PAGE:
Due to the sheer size of the Chinese economy and its corollary impact on global markets, many market participants have paid close attention to the social financing policies of Chinese authorities and the ensuing credit impulses they have generated. As seen from the following chart, you can see the last major impulse was initiated at the beginning of 2020, not surprisingly during the initial stages of the pandemic when Hebei province, and Wuhan city in particular, were under complete lockdown.
More interestingly in the following second chart, is a cross-asset time series table demonstrating apparent correlations of these Chinese credit impulses to various assets’ subsequent performance with their corresponding time lags.
Notwithstanding all the noise that would affect the performance of these various assets classes due to other factors, such as the rest of global economy recovering from the pandemic, if one were to posit that the last major Chinese credit impulse peaked around 10 months ago, that would imply that we have just passed the peak impact this impulse would have on industrial metals and miners, it is about to have peak impact on US 5Y5Y breakeven yields, and one could expect the effect to next migrate to G3 sovereign bond yields, US semiconductors, value stocks, and copper/gold.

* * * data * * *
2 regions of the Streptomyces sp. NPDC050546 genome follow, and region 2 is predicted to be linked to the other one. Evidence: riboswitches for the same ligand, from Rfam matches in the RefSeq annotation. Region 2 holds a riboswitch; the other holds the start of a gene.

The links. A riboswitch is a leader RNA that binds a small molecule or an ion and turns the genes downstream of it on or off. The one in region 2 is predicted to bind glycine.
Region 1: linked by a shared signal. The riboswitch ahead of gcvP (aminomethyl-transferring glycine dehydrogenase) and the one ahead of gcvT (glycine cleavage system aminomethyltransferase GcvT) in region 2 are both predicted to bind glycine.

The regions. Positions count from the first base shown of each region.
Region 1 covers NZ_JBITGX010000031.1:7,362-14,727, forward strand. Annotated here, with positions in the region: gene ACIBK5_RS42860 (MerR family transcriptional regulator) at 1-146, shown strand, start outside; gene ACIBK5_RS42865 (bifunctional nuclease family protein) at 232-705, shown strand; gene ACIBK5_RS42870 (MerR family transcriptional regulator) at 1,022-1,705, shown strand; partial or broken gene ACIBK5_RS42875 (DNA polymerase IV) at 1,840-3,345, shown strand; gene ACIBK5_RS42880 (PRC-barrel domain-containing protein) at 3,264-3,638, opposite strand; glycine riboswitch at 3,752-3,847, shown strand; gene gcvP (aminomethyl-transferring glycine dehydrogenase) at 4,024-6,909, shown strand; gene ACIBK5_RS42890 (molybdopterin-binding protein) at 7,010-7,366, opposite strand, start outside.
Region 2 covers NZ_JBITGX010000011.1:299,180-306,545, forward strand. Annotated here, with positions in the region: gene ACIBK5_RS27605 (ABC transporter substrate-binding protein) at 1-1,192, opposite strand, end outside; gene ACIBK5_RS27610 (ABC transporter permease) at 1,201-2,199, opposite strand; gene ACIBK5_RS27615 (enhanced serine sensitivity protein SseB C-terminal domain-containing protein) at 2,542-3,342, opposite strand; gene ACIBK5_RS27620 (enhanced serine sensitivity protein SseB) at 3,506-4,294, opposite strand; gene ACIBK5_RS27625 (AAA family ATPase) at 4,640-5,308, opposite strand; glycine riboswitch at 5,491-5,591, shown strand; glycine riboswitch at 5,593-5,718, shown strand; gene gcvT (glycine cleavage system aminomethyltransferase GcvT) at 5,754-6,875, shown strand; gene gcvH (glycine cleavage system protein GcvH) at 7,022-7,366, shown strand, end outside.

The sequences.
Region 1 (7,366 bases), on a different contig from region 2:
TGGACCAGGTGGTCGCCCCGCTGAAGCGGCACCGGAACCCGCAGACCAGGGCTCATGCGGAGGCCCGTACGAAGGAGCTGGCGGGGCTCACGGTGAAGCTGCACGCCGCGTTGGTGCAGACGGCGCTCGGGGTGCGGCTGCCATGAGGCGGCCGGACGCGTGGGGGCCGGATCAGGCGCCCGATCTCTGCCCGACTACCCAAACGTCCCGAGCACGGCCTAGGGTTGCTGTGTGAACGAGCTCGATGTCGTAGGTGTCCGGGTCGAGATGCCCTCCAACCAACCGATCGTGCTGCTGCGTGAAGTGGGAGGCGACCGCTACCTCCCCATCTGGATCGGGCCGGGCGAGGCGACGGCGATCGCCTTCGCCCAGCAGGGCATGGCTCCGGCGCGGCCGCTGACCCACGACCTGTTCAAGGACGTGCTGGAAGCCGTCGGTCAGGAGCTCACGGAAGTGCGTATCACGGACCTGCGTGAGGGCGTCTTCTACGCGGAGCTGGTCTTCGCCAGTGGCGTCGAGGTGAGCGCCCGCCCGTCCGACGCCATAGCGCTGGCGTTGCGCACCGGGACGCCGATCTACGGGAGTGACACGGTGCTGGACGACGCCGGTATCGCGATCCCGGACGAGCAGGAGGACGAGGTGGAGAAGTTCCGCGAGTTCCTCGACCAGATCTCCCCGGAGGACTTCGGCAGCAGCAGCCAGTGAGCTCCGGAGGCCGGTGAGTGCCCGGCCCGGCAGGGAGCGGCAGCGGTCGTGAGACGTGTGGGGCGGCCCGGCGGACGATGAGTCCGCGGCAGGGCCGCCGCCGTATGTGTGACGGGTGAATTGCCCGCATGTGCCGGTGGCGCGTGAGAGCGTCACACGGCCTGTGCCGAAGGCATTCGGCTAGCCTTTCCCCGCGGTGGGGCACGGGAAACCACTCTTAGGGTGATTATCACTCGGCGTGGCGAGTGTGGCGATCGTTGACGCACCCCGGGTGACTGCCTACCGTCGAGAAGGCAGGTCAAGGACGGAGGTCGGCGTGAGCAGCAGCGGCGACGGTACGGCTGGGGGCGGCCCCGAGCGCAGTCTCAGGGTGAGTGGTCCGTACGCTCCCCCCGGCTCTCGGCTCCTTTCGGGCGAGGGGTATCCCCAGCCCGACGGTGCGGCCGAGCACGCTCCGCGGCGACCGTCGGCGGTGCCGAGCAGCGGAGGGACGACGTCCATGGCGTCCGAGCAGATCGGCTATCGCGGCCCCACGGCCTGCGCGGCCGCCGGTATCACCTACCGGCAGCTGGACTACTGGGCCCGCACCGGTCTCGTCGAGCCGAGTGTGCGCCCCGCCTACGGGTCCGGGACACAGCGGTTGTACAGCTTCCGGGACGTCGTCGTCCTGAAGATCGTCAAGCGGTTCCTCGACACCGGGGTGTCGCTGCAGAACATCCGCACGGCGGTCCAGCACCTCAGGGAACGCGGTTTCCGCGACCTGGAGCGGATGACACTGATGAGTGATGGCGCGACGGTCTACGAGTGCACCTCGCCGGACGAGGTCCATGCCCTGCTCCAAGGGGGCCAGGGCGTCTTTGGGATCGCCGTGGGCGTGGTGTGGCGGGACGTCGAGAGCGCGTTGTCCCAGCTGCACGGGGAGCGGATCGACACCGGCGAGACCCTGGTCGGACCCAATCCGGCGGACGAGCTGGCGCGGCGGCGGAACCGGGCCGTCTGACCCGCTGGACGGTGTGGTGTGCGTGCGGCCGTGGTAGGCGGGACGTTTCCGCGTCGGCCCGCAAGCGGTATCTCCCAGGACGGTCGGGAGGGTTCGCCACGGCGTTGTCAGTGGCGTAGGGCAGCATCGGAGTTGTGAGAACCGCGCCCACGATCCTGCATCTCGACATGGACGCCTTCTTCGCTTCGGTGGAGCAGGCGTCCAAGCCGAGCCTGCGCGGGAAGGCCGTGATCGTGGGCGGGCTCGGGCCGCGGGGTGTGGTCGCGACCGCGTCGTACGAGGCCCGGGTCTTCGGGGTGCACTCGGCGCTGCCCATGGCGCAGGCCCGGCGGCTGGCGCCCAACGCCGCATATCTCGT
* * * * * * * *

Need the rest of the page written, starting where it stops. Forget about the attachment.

Interesting stuff, especially as we have seen the predicted assets react so far as would be expected. However, with all the noise around fiscal and monetary stimuli from so many economies, one has to wonder whether this signal can be as reliably parsed in 2020/2021 as it would in more subdued economic conditions.